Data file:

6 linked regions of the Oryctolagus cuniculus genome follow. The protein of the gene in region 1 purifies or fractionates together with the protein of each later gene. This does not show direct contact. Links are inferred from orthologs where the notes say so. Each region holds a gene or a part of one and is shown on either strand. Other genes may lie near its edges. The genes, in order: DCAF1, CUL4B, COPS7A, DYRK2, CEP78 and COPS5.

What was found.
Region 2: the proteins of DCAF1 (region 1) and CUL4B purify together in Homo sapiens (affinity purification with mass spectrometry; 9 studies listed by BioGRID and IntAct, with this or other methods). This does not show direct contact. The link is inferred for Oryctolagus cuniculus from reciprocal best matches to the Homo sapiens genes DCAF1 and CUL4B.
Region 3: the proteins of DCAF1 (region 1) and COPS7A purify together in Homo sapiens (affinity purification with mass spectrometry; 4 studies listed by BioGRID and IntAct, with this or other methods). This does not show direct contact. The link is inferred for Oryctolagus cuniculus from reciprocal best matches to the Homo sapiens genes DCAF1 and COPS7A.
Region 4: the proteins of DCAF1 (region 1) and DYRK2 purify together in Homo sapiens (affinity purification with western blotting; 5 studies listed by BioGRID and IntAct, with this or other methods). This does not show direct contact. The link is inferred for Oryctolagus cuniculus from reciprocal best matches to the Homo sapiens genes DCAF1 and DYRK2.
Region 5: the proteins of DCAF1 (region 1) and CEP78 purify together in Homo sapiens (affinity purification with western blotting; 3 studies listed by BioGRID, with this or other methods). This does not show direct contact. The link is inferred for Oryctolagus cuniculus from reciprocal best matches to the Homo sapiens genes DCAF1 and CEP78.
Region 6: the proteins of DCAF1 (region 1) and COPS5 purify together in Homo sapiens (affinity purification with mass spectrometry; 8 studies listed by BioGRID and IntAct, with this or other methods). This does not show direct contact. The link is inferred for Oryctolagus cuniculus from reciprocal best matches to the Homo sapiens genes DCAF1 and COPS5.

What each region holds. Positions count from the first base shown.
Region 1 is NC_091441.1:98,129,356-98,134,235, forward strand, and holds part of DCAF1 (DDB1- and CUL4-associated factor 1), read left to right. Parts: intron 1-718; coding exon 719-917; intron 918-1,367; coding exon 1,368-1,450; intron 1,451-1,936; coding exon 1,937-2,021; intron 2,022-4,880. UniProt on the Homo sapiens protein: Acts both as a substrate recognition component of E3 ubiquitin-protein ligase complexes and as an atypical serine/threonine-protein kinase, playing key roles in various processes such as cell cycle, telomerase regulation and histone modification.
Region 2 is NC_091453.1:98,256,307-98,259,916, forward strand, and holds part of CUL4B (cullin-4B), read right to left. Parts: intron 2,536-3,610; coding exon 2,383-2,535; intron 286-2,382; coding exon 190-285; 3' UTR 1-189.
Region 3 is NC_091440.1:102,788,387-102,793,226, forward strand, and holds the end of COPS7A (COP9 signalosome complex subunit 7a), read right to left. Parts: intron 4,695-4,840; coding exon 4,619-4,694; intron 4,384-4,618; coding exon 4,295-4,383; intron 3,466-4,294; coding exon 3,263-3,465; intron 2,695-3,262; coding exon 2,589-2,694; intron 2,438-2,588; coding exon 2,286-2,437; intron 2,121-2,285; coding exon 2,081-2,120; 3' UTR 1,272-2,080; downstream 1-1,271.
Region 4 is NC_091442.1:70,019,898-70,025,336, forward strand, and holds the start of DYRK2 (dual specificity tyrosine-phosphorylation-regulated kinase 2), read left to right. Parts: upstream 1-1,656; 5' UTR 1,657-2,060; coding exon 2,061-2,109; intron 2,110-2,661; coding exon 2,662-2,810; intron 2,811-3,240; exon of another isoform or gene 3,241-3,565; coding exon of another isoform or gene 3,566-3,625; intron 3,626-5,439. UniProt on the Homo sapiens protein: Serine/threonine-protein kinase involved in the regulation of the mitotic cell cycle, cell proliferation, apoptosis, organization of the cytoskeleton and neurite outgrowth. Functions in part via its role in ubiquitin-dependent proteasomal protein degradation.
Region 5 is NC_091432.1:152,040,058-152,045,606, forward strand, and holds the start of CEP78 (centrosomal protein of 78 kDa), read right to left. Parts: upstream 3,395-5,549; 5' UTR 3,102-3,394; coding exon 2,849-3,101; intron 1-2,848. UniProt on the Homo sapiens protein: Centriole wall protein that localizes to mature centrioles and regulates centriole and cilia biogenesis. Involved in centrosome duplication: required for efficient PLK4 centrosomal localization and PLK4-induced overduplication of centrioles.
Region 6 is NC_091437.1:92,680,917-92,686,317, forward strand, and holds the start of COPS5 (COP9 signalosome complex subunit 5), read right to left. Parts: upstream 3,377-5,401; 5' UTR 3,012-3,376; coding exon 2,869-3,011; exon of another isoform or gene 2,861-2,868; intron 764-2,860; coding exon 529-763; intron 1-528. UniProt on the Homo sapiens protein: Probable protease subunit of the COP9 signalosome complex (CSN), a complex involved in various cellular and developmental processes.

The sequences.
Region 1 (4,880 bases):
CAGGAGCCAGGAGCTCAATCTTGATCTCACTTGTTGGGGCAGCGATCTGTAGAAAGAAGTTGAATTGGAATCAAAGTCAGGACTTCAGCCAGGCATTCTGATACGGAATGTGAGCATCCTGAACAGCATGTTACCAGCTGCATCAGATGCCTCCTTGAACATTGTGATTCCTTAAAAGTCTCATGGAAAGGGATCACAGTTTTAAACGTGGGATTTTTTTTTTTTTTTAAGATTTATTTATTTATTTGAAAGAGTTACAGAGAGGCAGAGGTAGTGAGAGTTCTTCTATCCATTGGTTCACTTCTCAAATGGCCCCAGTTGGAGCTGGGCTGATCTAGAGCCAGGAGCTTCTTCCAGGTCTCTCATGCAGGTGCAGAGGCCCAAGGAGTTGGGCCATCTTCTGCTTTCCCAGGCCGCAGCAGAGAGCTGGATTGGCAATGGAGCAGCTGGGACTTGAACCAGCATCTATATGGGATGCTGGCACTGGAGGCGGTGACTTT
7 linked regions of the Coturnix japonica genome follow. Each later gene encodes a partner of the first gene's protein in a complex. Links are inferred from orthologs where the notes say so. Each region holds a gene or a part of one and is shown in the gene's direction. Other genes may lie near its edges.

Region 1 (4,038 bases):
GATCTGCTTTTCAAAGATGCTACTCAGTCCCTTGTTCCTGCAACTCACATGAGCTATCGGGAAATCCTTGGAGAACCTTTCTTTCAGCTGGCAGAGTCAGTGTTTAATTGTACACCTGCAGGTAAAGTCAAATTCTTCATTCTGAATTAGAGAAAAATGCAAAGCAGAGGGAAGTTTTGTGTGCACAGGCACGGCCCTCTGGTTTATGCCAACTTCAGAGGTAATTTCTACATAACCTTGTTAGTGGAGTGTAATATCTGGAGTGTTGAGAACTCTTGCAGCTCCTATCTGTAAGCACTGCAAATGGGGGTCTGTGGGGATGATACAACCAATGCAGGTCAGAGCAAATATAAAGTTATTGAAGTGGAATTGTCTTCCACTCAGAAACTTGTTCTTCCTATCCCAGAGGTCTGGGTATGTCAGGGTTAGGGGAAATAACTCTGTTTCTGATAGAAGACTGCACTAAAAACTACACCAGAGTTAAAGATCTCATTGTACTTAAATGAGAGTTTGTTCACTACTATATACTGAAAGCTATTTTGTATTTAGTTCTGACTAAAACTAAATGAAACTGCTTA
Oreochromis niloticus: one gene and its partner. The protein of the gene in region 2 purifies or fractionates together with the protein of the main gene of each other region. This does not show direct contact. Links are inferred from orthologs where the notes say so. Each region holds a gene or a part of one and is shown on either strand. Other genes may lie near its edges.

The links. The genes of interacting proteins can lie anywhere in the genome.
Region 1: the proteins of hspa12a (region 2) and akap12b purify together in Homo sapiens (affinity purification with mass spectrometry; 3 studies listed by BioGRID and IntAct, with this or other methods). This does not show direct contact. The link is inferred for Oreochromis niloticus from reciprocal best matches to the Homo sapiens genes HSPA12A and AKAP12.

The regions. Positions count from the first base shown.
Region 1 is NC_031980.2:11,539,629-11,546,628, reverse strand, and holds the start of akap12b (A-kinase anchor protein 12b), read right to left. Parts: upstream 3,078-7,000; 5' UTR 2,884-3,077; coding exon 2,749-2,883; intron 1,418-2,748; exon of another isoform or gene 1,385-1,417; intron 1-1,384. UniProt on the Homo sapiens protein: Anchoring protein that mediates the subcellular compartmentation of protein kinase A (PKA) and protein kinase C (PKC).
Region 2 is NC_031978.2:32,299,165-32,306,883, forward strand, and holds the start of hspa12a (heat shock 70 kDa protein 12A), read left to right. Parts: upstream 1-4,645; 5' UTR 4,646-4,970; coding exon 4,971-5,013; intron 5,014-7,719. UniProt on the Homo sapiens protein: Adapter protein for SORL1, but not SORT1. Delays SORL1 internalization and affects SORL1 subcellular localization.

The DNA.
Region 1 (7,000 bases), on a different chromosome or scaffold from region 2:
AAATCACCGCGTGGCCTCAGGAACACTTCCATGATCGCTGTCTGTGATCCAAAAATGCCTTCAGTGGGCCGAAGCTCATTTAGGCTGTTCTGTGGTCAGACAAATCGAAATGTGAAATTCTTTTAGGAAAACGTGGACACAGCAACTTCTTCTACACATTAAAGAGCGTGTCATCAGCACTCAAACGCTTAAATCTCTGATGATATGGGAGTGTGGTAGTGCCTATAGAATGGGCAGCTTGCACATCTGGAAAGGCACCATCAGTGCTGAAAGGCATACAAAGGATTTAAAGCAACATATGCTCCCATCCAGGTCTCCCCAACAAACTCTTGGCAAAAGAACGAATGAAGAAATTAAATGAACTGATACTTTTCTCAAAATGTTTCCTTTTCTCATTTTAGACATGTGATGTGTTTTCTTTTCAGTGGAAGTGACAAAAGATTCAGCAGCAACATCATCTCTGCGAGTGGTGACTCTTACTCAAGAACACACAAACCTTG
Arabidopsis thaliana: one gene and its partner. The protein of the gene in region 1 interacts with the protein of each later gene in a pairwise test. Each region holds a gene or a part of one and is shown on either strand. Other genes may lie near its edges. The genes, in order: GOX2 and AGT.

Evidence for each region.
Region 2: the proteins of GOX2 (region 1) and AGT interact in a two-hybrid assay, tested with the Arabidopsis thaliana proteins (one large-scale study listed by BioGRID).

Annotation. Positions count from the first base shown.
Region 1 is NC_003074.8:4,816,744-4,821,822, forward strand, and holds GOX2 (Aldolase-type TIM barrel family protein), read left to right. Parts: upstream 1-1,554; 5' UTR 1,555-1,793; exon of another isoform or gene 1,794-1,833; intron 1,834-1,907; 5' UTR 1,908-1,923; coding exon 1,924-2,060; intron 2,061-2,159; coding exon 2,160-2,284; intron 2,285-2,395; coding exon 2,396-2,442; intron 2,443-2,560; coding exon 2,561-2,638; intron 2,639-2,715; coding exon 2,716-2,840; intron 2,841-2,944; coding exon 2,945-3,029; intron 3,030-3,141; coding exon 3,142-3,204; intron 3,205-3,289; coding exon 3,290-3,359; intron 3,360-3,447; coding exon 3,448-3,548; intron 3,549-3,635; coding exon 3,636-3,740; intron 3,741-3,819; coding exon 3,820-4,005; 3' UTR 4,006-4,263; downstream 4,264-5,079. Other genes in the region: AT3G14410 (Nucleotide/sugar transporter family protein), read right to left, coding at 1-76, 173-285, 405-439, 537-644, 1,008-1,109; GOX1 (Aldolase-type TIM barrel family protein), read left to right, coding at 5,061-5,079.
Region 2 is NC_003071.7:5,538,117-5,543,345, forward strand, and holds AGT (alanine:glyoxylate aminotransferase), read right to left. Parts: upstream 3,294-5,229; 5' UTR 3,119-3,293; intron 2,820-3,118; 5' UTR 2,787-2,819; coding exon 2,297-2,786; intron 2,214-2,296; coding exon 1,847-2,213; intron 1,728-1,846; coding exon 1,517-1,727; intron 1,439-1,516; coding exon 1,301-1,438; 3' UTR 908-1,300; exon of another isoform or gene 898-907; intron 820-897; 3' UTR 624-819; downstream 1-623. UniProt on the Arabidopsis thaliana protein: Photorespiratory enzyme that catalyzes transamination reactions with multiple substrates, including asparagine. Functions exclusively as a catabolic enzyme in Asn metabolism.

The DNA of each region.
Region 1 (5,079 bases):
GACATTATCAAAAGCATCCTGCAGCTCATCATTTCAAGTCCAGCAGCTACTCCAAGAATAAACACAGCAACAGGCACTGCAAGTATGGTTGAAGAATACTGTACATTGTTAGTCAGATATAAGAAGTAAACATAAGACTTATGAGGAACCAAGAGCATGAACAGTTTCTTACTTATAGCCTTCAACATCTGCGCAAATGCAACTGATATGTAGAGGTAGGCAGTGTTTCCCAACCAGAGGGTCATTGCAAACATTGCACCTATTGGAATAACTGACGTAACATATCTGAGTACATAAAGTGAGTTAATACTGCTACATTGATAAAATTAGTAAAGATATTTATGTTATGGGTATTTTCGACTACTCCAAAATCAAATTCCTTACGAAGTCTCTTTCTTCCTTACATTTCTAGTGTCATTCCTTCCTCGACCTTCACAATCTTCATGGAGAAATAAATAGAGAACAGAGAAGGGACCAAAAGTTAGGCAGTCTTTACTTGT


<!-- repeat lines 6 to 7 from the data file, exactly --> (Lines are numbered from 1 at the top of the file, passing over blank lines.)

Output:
Region 5: the proteins of DCAF1 (region 1) and CEP78 purify together in Homo sapiens (affinity purification with western blotting; 3 studies listed by BioGRID, with this or other methods). This does not show direct contact. The link is inferred for Oryctolagus cuniculus from reciprocal best matches to the Homo sapiens genes DCAF1 and CEP78.
Region 6: the proteins of DCAF1 (region 1) and COPS5 purify together in Homo sapiens (affinity purification with mass spectrometry; 8 studies listed by BioGRID and IntAct, with this or other methods). This does not show direct contact. The link is inferred for Oryctolagus cuniculus from reciprocal best matches to the Homo sapiens genes DCAF1 and COPS5.